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Evidence

Evidence (6th edn)

Andrew L-T Choo
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date: 21 April 2024

p. 1155. The Right to Silence and the Privilege against Self-Incriminationlocked

p. 1155. The Right to Silence and the Privilege against Self-Incriminationlocked

  • Andrew L-T ChooAndrew L-T ChooProfessor of Law, City, University of London, Barrister, Matrix Chambers, London

Abstract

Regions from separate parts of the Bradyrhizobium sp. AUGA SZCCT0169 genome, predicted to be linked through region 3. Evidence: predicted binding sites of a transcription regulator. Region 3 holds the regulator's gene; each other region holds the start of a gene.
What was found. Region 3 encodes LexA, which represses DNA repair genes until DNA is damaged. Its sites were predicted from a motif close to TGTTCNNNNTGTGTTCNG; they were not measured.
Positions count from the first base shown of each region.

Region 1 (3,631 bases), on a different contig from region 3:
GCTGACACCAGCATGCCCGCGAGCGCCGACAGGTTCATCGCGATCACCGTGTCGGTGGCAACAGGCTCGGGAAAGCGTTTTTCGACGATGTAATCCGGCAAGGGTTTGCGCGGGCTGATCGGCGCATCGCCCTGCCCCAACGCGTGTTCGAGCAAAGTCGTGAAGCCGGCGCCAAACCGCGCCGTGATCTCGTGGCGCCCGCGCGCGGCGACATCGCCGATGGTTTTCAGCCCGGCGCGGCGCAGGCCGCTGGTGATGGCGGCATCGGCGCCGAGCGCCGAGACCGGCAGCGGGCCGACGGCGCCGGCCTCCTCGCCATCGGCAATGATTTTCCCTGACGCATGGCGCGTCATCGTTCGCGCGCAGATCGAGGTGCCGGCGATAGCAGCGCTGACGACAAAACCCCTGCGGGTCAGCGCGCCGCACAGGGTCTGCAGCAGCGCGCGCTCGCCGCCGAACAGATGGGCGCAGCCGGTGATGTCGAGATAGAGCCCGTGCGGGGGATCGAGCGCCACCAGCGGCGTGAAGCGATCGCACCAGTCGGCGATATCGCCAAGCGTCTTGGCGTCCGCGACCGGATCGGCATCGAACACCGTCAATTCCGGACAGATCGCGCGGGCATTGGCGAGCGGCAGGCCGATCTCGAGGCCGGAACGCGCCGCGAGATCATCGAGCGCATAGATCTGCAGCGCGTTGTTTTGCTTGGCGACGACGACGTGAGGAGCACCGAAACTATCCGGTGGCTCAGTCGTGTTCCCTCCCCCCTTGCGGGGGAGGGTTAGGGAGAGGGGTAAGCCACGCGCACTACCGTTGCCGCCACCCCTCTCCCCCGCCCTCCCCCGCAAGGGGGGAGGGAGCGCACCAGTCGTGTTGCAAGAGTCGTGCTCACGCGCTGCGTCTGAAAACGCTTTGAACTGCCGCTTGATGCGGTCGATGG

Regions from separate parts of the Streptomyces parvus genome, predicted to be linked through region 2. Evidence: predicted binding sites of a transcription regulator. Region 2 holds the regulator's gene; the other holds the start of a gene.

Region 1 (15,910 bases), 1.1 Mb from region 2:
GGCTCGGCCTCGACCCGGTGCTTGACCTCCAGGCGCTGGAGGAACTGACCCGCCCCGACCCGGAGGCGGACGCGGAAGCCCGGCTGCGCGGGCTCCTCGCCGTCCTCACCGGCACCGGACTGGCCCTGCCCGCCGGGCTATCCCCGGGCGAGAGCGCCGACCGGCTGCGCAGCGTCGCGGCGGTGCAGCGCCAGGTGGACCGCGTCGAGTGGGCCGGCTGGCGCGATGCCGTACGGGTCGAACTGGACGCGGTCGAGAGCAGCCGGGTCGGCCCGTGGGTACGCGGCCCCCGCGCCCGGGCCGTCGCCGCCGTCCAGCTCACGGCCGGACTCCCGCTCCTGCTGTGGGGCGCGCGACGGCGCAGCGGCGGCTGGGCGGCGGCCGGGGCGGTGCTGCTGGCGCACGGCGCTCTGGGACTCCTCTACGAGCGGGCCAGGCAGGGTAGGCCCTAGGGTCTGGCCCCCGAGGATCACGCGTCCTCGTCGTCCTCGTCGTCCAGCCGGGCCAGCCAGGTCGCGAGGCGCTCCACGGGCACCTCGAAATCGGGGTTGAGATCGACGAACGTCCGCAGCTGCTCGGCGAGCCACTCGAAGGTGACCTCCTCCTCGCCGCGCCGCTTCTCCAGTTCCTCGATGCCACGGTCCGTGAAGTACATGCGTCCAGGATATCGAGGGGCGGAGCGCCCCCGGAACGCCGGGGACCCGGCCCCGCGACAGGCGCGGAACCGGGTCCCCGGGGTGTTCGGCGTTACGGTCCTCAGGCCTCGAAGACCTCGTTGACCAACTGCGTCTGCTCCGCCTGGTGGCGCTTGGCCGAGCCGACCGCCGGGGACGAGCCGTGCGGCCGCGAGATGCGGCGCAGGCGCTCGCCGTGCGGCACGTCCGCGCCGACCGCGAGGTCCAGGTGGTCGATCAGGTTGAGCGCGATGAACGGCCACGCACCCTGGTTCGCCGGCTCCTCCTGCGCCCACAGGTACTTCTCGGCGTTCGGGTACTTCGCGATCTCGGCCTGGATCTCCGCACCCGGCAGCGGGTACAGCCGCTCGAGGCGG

Chapter 5 deals with the right to silence and the privilege against self-incrimination. It considers relevant provisions of the Criminal Justice and Public Order Act 1994. These include sections 34, 36, and 37, which permit adverse inferences to be drawn from certain failures of the defendant at the pre-trial stage. Section 34, in particular, has generated a substantial body of case law. The manner in which the Court of Appeal has resolved the issue of silence on legal advice has been subjected to particular criticism. The operation of section 34 has been held to be compatible with the European Convention on Human Rights so long as a sufficiently watertight direction is given to the jury. The implications for the privilege against self-incrimination of statutory provisions that criminalize the failure to provide information to law enforcement authorities are also considered.

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